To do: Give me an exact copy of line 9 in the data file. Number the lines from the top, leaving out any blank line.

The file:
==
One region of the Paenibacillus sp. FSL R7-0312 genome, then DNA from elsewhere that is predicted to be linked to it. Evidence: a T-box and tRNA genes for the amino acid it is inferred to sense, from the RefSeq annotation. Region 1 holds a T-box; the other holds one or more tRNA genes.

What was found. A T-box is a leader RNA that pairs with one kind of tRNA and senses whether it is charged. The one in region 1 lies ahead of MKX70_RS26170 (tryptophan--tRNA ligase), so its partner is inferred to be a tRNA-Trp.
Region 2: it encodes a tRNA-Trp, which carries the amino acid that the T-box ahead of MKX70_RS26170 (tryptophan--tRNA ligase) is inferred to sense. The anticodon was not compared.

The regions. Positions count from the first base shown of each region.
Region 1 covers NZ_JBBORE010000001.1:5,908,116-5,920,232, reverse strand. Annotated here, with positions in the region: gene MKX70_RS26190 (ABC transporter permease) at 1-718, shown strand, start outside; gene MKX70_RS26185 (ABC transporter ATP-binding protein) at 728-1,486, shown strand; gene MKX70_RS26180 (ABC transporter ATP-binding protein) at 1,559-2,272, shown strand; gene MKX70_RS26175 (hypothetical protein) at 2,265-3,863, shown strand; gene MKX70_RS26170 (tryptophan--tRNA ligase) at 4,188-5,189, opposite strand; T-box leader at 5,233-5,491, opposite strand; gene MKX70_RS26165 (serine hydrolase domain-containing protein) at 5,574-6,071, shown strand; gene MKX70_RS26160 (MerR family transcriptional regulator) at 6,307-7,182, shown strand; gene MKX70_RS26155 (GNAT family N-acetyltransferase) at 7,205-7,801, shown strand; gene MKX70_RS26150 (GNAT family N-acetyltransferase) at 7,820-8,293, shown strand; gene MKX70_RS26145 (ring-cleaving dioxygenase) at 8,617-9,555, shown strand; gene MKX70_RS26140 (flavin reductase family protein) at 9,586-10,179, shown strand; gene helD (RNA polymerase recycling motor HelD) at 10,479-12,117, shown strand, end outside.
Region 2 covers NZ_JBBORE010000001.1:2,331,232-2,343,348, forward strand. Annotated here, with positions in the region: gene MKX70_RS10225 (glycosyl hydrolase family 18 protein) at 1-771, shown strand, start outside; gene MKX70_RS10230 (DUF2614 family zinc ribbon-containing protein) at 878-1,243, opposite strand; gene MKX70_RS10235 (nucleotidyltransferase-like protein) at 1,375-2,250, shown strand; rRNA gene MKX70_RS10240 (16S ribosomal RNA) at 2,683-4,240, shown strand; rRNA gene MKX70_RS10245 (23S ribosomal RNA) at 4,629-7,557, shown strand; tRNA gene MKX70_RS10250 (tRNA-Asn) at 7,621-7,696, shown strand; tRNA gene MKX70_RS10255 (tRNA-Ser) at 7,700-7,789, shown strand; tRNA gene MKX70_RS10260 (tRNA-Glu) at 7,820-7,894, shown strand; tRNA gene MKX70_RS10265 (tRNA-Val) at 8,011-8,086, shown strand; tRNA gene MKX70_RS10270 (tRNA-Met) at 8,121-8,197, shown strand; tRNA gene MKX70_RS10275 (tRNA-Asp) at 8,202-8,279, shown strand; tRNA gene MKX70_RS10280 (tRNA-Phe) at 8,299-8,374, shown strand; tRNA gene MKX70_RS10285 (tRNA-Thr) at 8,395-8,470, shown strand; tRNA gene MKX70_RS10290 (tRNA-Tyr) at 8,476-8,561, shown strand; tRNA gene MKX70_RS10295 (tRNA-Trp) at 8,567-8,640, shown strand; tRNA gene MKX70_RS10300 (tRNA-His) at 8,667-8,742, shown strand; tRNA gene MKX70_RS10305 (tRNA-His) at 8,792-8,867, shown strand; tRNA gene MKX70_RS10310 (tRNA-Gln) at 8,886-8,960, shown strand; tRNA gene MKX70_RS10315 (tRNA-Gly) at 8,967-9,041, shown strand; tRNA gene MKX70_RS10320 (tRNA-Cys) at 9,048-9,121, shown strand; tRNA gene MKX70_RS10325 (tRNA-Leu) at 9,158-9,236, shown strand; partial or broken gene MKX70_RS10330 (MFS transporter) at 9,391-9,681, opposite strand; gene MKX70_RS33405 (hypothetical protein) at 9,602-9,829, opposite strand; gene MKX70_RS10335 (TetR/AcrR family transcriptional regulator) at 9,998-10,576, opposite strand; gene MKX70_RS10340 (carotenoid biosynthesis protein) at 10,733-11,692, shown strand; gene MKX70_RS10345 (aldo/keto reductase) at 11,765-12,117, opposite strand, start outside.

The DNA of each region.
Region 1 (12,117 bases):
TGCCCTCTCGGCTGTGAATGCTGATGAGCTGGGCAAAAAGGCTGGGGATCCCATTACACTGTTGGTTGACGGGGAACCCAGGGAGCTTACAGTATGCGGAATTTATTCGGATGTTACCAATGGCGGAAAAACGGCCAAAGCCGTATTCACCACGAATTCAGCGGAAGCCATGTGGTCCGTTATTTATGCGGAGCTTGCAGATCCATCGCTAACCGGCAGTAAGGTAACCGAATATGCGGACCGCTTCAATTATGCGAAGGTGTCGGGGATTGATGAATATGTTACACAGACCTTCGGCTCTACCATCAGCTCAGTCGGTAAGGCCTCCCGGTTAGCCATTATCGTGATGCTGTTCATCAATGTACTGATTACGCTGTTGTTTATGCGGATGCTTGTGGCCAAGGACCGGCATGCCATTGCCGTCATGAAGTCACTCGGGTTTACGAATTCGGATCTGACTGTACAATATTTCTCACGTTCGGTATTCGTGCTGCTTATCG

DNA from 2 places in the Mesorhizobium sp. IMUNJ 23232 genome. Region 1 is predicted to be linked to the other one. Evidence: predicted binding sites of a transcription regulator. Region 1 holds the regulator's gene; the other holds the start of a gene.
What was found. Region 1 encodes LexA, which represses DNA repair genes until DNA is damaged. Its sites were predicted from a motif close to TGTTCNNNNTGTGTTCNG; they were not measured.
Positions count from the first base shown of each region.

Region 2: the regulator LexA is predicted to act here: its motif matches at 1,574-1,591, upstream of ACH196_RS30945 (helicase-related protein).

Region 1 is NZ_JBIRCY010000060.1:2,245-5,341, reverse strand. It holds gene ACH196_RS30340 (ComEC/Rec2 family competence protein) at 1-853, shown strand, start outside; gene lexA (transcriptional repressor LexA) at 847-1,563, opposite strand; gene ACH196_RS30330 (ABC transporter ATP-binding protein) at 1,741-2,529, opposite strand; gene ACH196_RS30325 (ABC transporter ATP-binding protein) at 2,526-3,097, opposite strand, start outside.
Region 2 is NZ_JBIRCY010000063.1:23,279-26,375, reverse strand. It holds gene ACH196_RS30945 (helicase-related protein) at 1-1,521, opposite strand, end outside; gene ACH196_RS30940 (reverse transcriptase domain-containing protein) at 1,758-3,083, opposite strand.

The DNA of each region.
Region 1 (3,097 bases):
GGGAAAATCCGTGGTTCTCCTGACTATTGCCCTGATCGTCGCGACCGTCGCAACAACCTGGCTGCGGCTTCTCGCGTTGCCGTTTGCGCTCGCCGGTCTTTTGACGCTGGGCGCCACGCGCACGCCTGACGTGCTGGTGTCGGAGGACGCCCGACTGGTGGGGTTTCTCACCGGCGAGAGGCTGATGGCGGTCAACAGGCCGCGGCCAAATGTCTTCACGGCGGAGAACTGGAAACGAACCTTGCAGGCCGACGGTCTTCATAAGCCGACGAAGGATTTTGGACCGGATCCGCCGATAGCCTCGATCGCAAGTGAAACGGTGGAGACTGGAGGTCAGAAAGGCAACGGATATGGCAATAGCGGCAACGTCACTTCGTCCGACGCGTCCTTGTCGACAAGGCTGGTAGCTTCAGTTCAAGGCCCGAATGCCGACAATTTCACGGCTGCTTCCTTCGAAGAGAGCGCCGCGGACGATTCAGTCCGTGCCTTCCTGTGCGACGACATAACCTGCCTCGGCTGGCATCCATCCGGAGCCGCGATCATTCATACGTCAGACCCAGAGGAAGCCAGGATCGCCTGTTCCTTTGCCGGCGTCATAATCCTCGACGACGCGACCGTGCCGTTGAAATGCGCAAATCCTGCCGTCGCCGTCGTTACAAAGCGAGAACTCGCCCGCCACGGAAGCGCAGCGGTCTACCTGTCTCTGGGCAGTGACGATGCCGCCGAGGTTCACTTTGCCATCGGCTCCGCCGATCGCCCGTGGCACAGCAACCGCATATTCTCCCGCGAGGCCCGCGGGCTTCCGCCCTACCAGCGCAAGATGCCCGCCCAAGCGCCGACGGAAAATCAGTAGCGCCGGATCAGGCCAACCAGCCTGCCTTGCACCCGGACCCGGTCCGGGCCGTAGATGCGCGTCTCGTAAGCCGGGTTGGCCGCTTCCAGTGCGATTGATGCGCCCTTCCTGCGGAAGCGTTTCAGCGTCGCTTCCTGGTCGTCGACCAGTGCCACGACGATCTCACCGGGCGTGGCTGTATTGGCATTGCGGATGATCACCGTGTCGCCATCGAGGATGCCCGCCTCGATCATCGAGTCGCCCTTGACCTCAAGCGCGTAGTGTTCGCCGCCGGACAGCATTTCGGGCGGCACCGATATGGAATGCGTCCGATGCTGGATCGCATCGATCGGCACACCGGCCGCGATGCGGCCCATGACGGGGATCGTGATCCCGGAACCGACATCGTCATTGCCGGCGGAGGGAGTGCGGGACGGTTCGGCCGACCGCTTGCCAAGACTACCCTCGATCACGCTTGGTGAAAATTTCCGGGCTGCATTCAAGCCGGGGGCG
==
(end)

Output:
TGCCCTCTCGGCTGTGAATGCTGATGAGCTGGGCAAAAAGGCTGGGGATCCCATTACACTGTTGGTTGACGGGGAACCCAGGGAGCTTACAGTATGCGGAATTTATTCGGATGTTACCAATGGCGGAAAAACGGCCAAAGCCGTATTCACCACGAATTCAGCGGAAGCCATGTGGTCCGTTATTTATGCGGAGCTTGCAGATCCATCGCTAACCGGCAGTAAGGTAACCGAATATGCGGACCGCTTCAATTATGCGAAGGTGTCGGGGATTGATGAATATGTTACACAGACCTTCGGCTCTACCATCAGCTCAGTCGGTAAGGCCTCCCGGTTAGCCATTATCGTGATGCTGTTCATCAATGTACTGATTACGCTGTTGTTTATGCGGATGCTTGTGGCCAAGGACCGGCATGCCATTGCCGTCATGAAGTCACTCGGGTTTACGAATTCGGATCTGACTGTACAATATTTCTCACGTTCGGTATTCGTGCTGCTTATCG